The West Wing vs Newsroom….

I know even as I start writing this, that comparing these two shows is a little unfair. Mostly because I can’t help comparing one season of Newsroom to my experience of The West Wing which is seven seasons rich. So for the most part I will try and contain myself to the first seasons.

So here we go 🙂 and warning – spoilers ahead.

I watched Newsroom over the past week or so – and while I liked it – really. really liked it – I just felt it fell short of The West Wing in a few key areas.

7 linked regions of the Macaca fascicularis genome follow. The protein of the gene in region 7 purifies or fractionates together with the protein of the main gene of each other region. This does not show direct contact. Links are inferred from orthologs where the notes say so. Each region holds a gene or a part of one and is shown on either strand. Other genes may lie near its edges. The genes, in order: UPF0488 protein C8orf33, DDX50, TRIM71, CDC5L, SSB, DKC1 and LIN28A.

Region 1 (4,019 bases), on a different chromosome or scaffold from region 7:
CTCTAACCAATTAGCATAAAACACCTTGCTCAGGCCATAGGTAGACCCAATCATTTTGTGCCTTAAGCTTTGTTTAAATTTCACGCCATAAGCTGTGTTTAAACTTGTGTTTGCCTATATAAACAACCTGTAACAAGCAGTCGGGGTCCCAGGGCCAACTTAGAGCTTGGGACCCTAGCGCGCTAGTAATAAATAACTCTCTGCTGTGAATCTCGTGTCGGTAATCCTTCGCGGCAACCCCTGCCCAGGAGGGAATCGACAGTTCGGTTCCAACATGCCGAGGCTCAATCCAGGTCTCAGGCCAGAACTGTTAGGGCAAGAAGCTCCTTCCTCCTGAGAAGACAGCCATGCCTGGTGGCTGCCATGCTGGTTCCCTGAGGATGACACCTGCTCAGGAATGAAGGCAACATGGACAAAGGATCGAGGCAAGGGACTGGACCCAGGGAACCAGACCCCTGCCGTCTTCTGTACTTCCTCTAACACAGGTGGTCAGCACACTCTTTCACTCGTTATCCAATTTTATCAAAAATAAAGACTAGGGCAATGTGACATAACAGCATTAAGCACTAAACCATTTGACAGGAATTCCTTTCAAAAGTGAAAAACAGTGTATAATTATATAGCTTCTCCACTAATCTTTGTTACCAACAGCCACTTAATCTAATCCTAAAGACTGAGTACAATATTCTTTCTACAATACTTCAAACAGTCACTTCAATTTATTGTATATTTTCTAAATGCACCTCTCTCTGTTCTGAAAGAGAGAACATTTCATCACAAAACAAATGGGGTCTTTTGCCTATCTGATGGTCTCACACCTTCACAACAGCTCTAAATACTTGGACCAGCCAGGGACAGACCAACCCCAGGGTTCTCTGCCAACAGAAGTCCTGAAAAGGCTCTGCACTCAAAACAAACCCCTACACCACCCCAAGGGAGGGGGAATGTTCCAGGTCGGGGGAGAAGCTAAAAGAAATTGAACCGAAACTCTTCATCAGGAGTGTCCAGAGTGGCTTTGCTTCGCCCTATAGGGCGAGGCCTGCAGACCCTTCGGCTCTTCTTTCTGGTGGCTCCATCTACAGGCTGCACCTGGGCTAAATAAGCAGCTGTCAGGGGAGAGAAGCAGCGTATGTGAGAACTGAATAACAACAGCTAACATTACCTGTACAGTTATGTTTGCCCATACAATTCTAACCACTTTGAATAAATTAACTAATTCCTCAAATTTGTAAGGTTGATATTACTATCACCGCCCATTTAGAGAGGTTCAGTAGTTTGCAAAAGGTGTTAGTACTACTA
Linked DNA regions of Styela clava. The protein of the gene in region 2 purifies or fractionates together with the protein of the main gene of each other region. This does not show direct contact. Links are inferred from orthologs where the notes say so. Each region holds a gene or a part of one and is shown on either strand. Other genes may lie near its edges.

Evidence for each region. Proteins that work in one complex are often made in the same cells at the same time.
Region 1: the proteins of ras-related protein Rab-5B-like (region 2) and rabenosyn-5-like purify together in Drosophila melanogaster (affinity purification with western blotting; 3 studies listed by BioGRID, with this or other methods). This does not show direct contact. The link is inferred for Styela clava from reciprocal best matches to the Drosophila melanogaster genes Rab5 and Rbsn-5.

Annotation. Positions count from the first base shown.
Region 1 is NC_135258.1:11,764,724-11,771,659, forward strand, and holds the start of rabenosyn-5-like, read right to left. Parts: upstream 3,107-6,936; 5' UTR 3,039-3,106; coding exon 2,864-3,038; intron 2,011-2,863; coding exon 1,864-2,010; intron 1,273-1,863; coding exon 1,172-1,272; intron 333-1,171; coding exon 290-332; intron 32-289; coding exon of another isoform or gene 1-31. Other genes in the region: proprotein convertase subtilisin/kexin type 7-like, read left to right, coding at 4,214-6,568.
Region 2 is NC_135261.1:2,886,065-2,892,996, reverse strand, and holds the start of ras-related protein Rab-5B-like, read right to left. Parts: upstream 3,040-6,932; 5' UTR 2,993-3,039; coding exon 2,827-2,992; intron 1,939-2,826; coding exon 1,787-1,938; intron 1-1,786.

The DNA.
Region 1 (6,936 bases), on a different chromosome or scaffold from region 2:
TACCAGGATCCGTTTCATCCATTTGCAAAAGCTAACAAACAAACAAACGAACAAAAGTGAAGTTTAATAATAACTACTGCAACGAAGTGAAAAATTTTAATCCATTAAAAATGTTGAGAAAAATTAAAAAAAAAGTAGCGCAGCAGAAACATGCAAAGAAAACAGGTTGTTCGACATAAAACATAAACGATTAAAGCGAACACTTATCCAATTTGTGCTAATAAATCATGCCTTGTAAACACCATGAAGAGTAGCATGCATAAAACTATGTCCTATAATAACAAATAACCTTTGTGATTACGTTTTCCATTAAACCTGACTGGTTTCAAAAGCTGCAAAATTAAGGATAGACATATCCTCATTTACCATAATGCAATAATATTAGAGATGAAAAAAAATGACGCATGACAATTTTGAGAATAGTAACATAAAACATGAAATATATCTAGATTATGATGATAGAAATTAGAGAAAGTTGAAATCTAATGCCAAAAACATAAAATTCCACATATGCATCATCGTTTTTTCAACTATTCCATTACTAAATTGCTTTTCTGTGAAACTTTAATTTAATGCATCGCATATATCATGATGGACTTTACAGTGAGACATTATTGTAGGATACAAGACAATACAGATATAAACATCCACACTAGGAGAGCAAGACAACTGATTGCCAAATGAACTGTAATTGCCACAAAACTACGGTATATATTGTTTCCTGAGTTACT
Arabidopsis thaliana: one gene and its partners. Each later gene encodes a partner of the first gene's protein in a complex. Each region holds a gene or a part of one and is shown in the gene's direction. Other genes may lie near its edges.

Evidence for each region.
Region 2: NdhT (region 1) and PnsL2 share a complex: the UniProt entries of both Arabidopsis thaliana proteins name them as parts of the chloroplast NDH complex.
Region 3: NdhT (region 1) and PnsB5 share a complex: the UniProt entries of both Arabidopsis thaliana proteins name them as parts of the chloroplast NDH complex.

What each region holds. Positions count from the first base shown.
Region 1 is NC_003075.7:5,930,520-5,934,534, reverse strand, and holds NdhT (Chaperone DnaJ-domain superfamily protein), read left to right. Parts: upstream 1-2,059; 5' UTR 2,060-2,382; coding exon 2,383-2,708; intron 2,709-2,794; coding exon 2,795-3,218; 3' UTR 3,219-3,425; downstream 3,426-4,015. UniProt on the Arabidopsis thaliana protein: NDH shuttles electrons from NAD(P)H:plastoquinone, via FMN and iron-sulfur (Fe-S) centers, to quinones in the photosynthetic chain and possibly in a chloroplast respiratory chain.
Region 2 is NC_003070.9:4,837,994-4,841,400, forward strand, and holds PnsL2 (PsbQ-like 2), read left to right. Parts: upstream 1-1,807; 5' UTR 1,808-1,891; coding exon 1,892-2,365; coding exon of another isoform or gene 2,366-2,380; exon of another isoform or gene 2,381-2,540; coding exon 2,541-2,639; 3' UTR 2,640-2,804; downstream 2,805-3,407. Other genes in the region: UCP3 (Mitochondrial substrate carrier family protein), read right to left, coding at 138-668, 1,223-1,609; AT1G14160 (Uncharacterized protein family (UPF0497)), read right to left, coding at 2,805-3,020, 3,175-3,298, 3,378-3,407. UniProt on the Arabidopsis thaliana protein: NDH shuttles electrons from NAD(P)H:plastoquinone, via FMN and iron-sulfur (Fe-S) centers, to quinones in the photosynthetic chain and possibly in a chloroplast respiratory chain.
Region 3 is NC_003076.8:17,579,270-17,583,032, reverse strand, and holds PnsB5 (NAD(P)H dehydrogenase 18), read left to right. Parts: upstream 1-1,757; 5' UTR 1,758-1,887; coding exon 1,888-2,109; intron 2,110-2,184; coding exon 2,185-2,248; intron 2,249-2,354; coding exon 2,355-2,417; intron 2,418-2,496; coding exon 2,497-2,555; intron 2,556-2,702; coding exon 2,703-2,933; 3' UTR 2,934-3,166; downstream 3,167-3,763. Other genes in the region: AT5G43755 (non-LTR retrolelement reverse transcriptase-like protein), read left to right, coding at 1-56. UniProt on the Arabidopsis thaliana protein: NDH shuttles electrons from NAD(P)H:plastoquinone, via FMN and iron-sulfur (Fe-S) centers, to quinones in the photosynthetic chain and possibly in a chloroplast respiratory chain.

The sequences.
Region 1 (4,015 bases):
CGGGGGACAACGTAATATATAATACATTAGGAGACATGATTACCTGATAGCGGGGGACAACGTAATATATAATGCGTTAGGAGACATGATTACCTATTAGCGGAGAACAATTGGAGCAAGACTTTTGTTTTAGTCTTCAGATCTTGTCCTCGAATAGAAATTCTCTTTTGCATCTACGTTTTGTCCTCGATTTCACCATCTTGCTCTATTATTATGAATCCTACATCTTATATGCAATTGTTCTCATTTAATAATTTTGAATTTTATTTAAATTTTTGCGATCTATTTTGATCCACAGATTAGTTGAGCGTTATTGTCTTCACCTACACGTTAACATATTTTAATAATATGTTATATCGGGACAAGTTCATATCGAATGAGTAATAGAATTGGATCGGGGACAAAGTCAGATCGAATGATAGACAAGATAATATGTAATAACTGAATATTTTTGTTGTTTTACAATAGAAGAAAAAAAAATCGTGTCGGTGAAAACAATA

Firstly, characterization. The West Wing characters were ACTUALLY real people. They lived and breathed through the script, and made you feel like you really could open a door in the White House and find Josh and Donna bantering over take away Chinese containers. When I watched season one for the first time, I was sick in bed and watched it in very quick succession. One thing that struck me was that the characterization didn’t falter, not once. The characters just kept growing and our experience of them kept deepening.I felt there were a few off notes in Newsroom, and that some of the characters, like Maggie, became caricatures. She is clearly a Donna-type character, but it fell a little flat. It might have been the acting – Janel Moloney is a brilliant actress and managed to capture Donna’s charming naivety without overdoing it – and I don’t think the same can be said for Alison Pill, though she was likeable. Overall, I don’t think the cast lived up to The West Wing cast. I also felt apart from the main few characters I didn’t really know the others – for example, at the end when Sloan announces her interest in Don, that was a huge surprise, and I felt no emotional connection to the relationship at all. It just felt forced. Whereas with The West Wing, I felt that every single character  was fully developed, even if they only had a few lines in an episode.